Sound: I play blues and metal, and at the time I was searching for a cheap squire Strat to try and emulate the Strat tone. Instead I got an actual Fender, and this baby has beautiful tone for blues. I run mine through a Fender roc-pro 1000 combo amp with the Boss ME-20 multi effect unit. The bridge pickup has a nice bite to it, but honestly, my favorite setting is the neck and middle position. The guitar gets a nice Hendrix sound in this position. Of course, being Cray's strat, if you put the middle position in, you get his unmistakable tone. I don't get very much pickup hum which is nice cause when I play clean, I want it clean with no outside noise. // 9

Action, Fit & Finish: MY biggest gripe with the finish when I got it was the inca silver, which is kinda like a silver sparkle you see on old corvettes from time to time. I have since gotten over the color tho. I bought this used and despite never wanting to buy used guitars again(i got hosed a few years ago with an ibanez) this Strat is set up remarkably. Whoever had it before selling it to sam ash took very good care of her, and either had a nice set up done before hand, or sam ash did a nice one before I found it. The action is decently low which I like. This Strat is a combination of Robert's 57 and 64 strats, and as such, if you want to change the action, you have to take the pickguard off to get to the screw to comtrol the truss rod (isn't it nice how they do it these days?) Other than not being able to easily access the truss rod I would have given this a ten for the action and finish alone, as such, I can only give it an 8. // 8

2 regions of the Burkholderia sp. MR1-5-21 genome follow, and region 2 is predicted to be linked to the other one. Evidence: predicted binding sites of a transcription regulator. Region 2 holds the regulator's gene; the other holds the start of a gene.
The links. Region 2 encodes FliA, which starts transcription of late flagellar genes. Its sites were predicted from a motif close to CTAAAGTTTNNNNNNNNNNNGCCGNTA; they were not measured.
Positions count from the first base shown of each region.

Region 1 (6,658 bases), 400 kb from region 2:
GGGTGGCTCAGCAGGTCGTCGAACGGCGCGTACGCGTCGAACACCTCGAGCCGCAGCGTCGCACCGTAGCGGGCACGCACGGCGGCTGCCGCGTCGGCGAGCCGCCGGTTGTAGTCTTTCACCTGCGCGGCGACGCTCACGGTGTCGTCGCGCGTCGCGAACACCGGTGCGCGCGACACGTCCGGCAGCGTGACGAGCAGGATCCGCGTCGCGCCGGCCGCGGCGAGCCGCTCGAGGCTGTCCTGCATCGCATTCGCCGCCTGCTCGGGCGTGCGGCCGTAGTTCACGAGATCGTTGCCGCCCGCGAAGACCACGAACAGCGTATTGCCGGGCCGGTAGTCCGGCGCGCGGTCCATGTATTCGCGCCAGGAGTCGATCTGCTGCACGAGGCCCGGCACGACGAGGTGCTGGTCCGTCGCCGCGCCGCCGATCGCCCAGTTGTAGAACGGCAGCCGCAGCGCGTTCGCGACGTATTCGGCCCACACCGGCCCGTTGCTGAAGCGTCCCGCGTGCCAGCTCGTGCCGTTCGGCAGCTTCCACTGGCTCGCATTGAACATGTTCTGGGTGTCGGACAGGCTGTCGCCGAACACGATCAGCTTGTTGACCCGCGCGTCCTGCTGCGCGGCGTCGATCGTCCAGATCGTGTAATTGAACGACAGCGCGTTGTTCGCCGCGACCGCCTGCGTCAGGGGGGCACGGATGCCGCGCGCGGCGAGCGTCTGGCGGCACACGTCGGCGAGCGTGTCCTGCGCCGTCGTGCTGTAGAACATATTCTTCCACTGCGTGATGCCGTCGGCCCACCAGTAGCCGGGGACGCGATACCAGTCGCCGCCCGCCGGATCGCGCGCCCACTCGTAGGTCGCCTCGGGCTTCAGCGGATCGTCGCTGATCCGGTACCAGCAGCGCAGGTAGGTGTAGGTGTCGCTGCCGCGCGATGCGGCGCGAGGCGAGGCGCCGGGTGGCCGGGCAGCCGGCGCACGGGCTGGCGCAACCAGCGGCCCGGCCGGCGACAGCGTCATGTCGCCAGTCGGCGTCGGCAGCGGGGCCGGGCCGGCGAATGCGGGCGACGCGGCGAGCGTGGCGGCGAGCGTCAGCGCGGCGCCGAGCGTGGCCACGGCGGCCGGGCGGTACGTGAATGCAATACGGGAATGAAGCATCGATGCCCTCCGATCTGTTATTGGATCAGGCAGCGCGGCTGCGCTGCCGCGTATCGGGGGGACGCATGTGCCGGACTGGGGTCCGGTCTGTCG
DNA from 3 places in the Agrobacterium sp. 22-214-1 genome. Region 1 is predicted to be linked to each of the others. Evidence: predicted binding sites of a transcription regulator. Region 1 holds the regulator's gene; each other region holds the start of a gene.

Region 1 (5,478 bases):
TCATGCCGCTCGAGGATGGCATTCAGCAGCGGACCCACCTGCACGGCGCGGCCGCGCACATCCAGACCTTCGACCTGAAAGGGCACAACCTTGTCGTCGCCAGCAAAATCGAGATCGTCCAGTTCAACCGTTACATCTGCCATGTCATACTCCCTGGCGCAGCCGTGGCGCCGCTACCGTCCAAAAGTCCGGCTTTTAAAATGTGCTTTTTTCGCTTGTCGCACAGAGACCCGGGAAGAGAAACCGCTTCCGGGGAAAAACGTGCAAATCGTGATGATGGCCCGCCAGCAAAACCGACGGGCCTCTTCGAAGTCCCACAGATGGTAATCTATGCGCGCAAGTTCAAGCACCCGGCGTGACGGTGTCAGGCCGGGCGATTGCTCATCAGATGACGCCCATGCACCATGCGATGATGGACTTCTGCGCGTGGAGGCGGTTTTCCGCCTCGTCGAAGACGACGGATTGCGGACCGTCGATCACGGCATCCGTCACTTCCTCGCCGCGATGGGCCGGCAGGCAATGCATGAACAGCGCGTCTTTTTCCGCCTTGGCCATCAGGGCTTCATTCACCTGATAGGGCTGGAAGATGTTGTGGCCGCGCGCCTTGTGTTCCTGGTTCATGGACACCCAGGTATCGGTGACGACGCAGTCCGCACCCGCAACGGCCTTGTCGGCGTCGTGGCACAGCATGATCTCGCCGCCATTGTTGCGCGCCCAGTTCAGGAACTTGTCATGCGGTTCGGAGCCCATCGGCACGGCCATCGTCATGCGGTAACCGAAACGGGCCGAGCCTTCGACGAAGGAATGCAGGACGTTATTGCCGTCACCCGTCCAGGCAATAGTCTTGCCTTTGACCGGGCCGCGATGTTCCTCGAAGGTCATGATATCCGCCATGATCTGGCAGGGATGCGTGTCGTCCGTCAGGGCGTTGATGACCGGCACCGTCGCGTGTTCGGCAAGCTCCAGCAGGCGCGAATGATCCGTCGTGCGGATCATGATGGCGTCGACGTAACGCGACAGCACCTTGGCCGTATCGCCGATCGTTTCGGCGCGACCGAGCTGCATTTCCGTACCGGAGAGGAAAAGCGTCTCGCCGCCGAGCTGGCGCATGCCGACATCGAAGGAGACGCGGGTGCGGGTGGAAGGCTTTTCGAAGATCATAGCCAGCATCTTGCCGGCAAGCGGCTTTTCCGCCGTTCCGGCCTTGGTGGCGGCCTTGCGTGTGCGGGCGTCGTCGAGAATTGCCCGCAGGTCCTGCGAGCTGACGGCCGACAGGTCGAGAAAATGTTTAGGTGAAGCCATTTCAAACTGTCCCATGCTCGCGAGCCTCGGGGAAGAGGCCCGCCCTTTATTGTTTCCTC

Reliability & Durability: I have yet to play this guitar live anywhere, and yet I can almost guarantee it would stand up to live playing. I am very hard on my gear, because that's just the way I play. In the nearly year that I have had this guitar(and mind you it was seven years old when I got it) nothing has failed on me. I have had the same strap on this Strat for almost a year and it has never come loose. The finish is nice, and it will probably wear off with time as it is just like the finishes of guitars made in the 60s. I would never gig without a backup only because anything can and will happen. Would I gig with this being the only guitar I planned on playing blues on? Yes. The one thing I really hated about the tuners is if you have never had to change strings on a guitar with Vintage style tuners, have fun, it's a pain. Once you get used to it, you can change the strings in just a few minutes. I'm not sure if it is the tuners that have this big of an impact, but even when I play fast and hard, the strings never go out of tune. // 7

Overall Impression: I have been playing for over twelve years, own and have owned many guitars by many major brands. Currently I play a Washburn semi hollow that I traded my epi Les Paul for, and as much as I love the hollow, I am always drawn to this guitar in particular. If this guitar were lost or stolen I would buy it again in a heartbeat. There really is nothing to hate about this guitar if you like strats. I wish it had a tremolo arm, but I plan on getting another guitar with a whammy anyway, so this is a non issue. I played ten or so strats for several hours before settling on this one, and after nearly a year, she has never let me down or made me regret it. I hope this review has been informative enough, if you have any more questions I will gladly answer them in the comments section. // 9

Was this review helpful to you? Yes / No
Post your comment
Only "https" links are allowed for pictures,
otherwise they won't appear